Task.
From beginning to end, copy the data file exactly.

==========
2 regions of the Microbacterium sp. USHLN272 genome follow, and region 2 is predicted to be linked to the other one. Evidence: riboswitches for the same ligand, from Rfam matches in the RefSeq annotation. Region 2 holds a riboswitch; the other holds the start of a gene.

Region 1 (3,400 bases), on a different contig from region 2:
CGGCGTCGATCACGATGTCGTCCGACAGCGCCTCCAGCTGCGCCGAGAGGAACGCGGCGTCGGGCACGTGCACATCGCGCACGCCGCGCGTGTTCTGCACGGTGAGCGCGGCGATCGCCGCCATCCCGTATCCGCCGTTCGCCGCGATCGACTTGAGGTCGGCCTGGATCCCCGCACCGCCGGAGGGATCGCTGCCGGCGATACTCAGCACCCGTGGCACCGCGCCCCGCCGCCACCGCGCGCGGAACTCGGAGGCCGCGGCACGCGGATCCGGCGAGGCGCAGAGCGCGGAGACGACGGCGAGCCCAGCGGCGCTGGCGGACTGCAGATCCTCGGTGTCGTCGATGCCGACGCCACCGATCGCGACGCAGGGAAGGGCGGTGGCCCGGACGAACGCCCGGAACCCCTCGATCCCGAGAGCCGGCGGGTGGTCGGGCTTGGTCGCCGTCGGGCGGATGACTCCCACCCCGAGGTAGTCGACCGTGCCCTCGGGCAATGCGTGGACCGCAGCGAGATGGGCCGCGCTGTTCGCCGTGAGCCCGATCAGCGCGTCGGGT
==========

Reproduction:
2 regions of the Microbacterium sp. USHLN272 genome follow, and region 2 is predicted to be linked to the other one. Evidence: riboswitches for the same ligand, from Rfam matches in the RefSeq annotation. Region 2 holds a riboswitch; the other holds the start of a gene.

Region 1 (3,400 bases), on a different contig from region 2:
CGGCGTCGATCACGATGTCGTCCGACAGCGCCTCCAGCTGCGCCGAGAGGAACGCGGCGTCGGGCACGTGCACATCGCGCACGCCGCGCGTGTTCTGCACGGTGAGCGCGGCGATCGCCGCCATCCCGTATCCGCCGTTCGCCGCGATCGACTTGAGGTCGGCCTGGATCCCCGCACCGCCGGAGGGATCGCTGCCGGCGATACTCAGCACCCGTGGCACCGCGCCCCGCCGCCACCGCGCGCGGAACTCGGAGGCCGCGGCACGCGGATCCGGCGAGGCGCAGAGCGCGGAGACGACGGCGAGCCCAGCGGCGCTGGCGGACTGCAGATCCTCGGTGTCGTCGATGCCGACGCCACCGATCGCGACGCAGGGAAGGGCGGTGGCCCGGACGAACGCCCGGAACCCCTCGATCCCGAGAGCCGGCGGGTGGTCGGGCTTGGTCGCCGTCGGGCGGATGACTCCCACCCCGAGGTAGTCGACCGTGCCCTCGGGCAATGCGTGGACCGCAGCGAGATGGGCCGCGCTGTTCGCCGTGAGCCCGATCAGCGCGTCGGGT